Lin Zhe is one of China’s foremost authors. In this gripping novel, Zhe incorporates the War of Resistance against Japan, New China's arduous journey from Liberation in 1949 through Mao's Cultural Revolution, and up to the present day to form a compelling backdrop for her portrayal of three generations of a Chinese family struggling to survive war, revolutionary politics, the demands of a timeless patriarchal social order, and the conflict between family obligations and individual aspirations.
With the smooth translation by George A. Fowler, listeners are immediately engrossed in this fast-paced story that covers a century of change in every aspect of life in China. Whether the book’s characters are in the far reaches of western China or small-town California, we share their loves and their hopes, their terrors and despair, and, finally, their survival and evolution. The author, who has published 14 novels, reminds us just how unbreakable the human spirit is.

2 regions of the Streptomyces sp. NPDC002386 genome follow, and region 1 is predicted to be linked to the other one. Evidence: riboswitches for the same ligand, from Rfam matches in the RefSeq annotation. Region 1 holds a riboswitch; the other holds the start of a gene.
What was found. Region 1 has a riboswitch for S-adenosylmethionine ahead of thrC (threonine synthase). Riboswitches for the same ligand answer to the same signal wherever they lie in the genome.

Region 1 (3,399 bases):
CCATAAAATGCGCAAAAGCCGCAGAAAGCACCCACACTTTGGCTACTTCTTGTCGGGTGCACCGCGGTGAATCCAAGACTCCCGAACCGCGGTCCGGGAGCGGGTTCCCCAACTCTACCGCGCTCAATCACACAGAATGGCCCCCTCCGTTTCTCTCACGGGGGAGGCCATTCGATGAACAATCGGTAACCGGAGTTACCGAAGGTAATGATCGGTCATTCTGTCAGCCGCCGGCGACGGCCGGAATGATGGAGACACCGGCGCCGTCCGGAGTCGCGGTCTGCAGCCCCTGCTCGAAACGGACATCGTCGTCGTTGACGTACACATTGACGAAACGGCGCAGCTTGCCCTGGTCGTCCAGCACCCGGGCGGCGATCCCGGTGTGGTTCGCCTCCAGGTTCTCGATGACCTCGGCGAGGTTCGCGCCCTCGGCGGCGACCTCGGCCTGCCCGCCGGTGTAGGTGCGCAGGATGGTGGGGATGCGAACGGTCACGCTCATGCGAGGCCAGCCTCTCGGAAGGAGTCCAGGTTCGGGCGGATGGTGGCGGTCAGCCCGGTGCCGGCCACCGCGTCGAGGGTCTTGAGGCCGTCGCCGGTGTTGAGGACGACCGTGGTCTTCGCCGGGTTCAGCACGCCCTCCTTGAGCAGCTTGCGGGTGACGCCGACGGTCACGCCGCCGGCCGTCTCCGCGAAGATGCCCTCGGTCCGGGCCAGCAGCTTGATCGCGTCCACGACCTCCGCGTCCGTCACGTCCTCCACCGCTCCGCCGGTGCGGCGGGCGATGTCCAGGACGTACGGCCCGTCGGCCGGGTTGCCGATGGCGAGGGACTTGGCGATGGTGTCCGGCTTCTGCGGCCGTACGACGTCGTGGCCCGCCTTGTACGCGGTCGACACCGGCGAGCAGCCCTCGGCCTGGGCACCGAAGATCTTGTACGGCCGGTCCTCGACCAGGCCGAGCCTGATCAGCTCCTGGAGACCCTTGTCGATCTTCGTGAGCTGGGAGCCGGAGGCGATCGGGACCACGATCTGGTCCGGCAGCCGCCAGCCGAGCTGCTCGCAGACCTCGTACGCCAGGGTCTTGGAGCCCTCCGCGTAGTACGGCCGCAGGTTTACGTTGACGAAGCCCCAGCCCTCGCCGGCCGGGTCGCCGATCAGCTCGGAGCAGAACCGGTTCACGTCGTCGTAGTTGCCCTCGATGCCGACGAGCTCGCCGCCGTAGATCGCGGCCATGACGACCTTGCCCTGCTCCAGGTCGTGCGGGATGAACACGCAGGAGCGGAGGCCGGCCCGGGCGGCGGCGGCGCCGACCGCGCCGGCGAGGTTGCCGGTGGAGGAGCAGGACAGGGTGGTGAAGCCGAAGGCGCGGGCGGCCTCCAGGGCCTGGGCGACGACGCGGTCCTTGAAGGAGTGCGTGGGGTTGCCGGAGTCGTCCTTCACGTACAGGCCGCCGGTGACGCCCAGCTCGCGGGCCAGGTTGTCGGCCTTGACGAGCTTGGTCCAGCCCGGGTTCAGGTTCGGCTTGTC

Would you listen to Old Town again? Why?
Yes, it was excellently read and listening again would probably reveal cultural details missed at first listening.
Would you recommend Old Town to your friends? Why or why not?
Yes but they would need to be interested in the delightful small details of life within the broad politcal scope of the story.
Did Emily Woo Zeller do a good job differentiating each of the characters? How?
Did you have an emotional reaction to this book? Did it make you laugh or cry?
Both. This family saga pulls at the emotions by sharing the joys and sadness of all the lives involved. However the story had a detachment which at times has a documentary style.
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Is there anything you would change about this book?
I don't know if I would have included the translators notes.
If this book were a movie would you go see it?
I would, as it might be easier to keep track of the characters.